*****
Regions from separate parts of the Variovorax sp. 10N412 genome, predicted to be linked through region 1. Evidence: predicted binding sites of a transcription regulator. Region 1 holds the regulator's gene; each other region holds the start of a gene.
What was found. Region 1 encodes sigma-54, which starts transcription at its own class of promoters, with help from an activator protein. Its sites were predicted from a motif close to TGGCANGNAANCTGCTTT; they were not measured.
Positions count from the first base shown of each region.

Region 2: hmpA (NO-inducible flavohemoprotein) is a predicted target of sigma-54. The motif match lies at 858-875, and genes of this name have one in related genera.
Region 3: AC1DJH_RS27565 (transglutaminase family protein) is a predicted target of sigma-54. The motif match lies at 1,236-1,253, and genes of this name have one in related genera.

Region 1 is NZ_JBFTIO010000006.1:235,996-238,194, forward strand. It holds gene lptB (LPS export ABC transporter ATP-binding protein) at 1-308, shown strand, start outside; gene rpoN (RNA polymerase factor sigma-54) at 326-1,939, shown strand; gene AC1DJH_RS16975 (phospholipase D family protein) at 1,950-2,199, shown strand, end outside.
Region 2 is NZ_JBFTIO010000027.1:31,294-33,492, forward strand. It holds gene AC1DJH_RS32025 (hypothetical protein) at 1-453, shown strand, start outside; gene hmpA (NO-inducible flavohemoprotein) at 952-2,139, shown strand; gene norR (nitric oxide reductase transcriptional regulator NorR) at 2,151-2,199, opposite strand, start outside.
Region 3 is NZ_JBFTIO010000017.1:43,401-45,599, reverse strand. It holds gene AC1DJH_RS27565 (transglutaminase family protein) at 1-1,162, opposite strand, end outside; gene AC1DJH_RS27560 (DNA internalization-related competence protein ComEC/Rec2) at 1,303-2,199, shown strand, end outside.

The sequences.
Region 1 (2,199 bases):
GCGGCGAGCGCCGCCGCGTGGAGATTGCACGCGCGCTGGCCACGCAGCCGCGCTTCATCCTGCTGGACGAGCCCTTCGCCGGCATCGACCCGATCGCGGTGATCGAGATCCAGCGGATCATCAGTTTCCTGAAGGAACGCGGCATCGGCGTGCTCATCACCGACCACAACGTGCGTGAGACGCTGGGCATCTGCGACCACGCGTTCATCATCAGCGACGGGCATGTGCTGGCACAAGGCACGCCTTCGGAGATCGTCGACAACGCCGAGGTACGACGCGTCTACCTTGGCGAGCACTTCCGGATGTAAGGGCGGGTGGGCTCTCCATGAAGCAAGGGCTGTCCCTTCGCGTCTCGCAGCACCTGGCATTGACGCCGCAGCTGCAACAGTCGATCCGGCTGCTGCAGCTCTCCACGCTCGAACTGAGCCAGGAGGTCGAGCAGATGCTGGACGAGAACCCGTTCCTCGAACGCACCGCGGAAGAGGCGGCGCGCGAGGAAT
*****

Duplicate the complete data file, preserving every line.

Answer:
Regions from separate parts of the Variovorax sp. 10N412 genome, predicted to be linked through region 1. Evidence: predicted binding sites of a transcription regulator. Region 1 holds the regulator's gene; each other region holds the start of a gene.
What was found. Region 1 encodes sigma-54, which starts transcription at its own class of promoters, with help from an activator protein. Its sites were predicted from a motif close to TGGCANGNAANCTGCTTT; they were not measured.
Positions count from the first base shown of each region.

Region 2: hmpA (NO-inducible flavohemoprotein) is a predicted target of sigma-54. The motif match lies at 858-875, and genes of this name have one in related genera.
Region 3: AC1DJH_RS27565 (transglutaminase family protein) is a predicted target of sigma-54. The motif match lies at 1,236-1,253, and genes of this name have one in related genera.

Region 1 is NZ_JBFTIO010000006.1:235,996-238,194, forward strand. It holds gene lptB (LPS export ABC transporter ATP-binding protein) at 1-308, shown strand, start outside; gene rpoN (RNA polymerase factor sigma-54) at 326-1,939, shown strand; gene AC1DJH_RS16975 (phospholipase D family protein) at 1,950-2,199, shown strand, end outside.
Region 2 is NZ_JBFTIO010000027.1:31,294-33,492, forward strand. It holds gene AC1DJH_RS32025 (hypothetical protein) at 1-453, shown strand, start outside; gene hmpA (NO-inducible flavohemoprotein) at 952-2,139, shown strand; gene norR (nitric oxide reductase transcriptional regulator NorR) at 2,151-2,199, opposite strand, start outside.
Region 3 is NZ_JBFTIO010000017.1:43,401-45,599, reverse strand. It holds gene AC1DJH_RS27565 (transglutaminase family protein) at 1-1,162, opposite strand, end outside; gene AC1DJH_RS27560 (DNA internalization-related competence protein ComEC/Rec2) at 1,303-2,199, shown strand, end outside.

The sequences.
Region 1 (2,199 bases):
GCGGCGAGCGCCGCCGCGTGGAGATTGCACGCGCGCTGGCCACGCAGCCGCGCTTCATCCTGCTGGACGAGCCCTTCGCCGGCATCGACCCGATCGCGGTGATCGAGATCCAGCGGATCATCAGTTTCCTGAAGGAACGCGGCATCGGCGTGCTCATCACCGACCACAACGTGCGTGAGACGCTGGGCATCTGCGACCACGCGTTCATCATCAGCGACGGGCATGTGCTGGCACAAGGCACGCCTTCGGAGATCGTCGACAACGCCGAGGTACGACGCGTCTACCTTGGCGAGCACTTCCGGATGTAAGGGCGGGTGGGCTCTCCATGAAGCAAGGGCTGTCCCTTCGCGTCTCGCAGCACCTGGCATTGACGCCGCAGCTGCAACAGTCGATCCGGCTGCTGCAGCTCTCCACGCTCGAACTGAGCCAGGAGGTCGAGCAGATGCTGGACGAGAACCCGTTCCTCGAACGCACCGCGGAAGAGGCGGCGCGCGAGGAAT